Big banks to unveil £24 billion profits
Quote:The four – HSBC, Barclays, Lloyds and Standard Chartered – are on course to announce combined profits of £24.2 billion, up more than 10 per cent on the £21.5 billion they reported last year. The growth in profits, based on estimates from respected City investment bank Nomura, will demonstrate the strength of the financial services sector, one of the linchpins of the British economy.
Coming just a week after government statistics showed consumer confidence falling to a 19-year-low and after Britain's productivity decreased by 0.5 per cent in the last three months of 2010, the first fall since the recession, the profits will be seized upon as a sign that the economy remains relatively robust.
HSBC is expected to unveil the largest profit for the 2010 financial year, an estimated £13.5 billion, more than double 2009's £5.16 billion, while Standard Chartered's profits will be around £4.5 billion, up from £3.8 billion. Barclays is expected to report a profit of £5.1 billion, although this is smaller than its profit last year of £11.6 billion.
However, the state-backed banks will deliver considerably lower numbers. Lloyds, in which British taxpayers have a 42 per cent stake, is expected to produce a profit of around £1 billion, unchanged from the previous year's figure. Meanwhile RBS, in which taxpayers have an 84 per cent shareholding, is expected to unveil a £613 million loss, albeit considerably smaller than the £1.93 billion loss it reported in the 2009 financial year.
As The Sunday Telegraph disclosed earlier this month, Stephen Hester, RBS's chief executive, is on course to be paid a bonus of £2.44 million. Bank sources confirmed yesterday that the amount will be paid in shares, which he can cash in after three years.
News of the banks' pending profits will be met with different responses, but Andrew Tyrie MP, the chairman of the Treasury select committee, said that the banks should not be criticised purely for making a profit.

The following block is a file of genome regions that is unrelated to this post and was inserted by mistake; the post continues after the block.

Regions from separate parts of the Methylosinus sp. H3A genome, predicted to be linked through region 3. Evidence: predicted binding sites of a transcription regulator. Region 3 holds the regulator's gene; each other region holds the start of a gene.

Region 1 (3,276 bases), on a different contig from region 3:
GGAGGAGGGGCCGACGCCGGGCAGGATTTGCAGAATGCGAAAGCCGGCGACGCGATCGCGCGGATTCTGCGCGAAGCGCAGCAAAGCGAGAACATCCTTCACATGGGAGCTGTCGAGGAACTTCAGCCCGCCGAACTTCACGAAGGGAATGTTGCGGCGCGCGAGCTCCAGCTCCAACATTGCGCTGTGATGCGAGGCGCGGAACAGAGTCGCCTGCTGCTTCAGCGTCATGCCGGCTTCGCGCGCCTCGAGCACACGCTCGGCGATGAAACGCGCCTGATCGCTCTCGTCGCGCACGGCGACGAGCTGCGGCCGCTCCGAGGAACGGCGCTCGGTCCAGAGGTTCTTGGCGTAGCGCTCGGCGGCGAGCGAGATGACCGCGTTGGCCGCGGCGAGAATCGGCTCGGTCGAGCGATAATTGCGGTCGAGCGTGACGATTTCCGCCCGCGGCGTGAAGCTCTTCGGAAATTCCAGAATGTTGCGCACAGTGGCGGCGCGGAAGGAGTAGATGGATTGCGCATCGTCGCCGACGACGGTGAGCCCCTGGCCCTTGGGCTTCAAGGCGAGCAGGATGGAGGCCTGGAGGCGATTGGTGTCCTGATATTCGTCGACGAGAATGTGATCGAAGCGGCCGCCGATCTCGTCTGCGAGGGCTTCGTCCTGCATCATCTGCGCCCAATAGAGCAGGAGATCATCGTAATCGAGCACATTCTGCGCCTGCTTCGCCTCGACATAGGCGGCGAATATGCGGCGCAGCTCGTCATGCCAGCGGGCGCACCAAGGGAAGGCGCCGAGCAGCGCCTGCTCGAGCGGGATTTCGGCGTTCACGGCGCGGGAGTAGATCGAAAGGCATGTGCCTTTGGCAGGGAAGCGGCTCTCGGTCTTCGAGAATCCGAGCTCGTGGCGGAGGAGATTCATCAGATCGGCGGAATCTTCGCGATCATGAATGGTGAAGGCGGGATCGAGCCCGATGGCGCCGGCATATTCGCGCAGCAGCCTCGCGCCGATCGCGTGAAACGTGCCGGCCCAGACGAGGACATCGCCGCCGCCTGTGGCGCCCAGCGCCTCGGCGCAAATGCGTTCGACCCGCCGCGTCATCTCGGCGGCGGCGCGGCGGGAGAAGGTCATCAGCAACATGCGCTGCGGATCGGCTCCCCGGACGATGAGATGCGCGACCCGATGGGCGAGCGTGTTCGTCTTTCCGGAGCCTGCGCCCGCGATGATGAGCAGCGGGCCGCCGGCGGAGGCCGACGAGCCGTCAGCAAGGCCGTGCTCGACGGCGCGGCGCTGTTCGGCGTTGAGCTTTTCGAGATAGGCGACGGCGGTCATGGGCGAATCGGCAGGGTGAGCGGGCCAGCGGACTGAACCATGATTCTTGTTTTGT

"Something has gone wrong if we are getting upset simply because banks are making money. That said, we must look at how they are making it and ensure it is on the basis of a properly competitive market," he said.
Meanwhile Lord Turner, chairman of the Financial Services Authority, warned the banks that the public still needed reassurance that the financial crisis of the past three years can never happen again.
Speaking from the World Economic Forum in Davos, the peer said: “I think the industry needs to recognise that society wants to be assured that the measures that have been taken are robust enough to prevent this terrible crisis ever happening again.”
He added that Britain has not completed its regulatory overhaul — designed to ensure such a crisis could not reoccur — and that suggestions that banks might move domicile offshore to avoid such changes were pure “fantasy”.
His tone was considerably more confrontational than that of George Osborne, the Chancellor, who on Friday called for an end to “banker bashing”.
The Chancellor is spearheading an attempted rapprochement between the Government and the banks, in which the lenders agree to a series of pledges in return for an understanding that further financial penalties will not be waged on the sector. The talks, known as Project Merlin, reached deadlock a week ago over the fact that senior executives were not willing to lend as much to businesses as the Government had hoped.
But following the Davos summit, at which several bank chiefs were present, the talks are expected to resume with the hope of reaching a deal before the banks begin reporting their profits.
Barclays is expected to unveil its figures on Feb 15, followed by the remaining four over the following two weeks.
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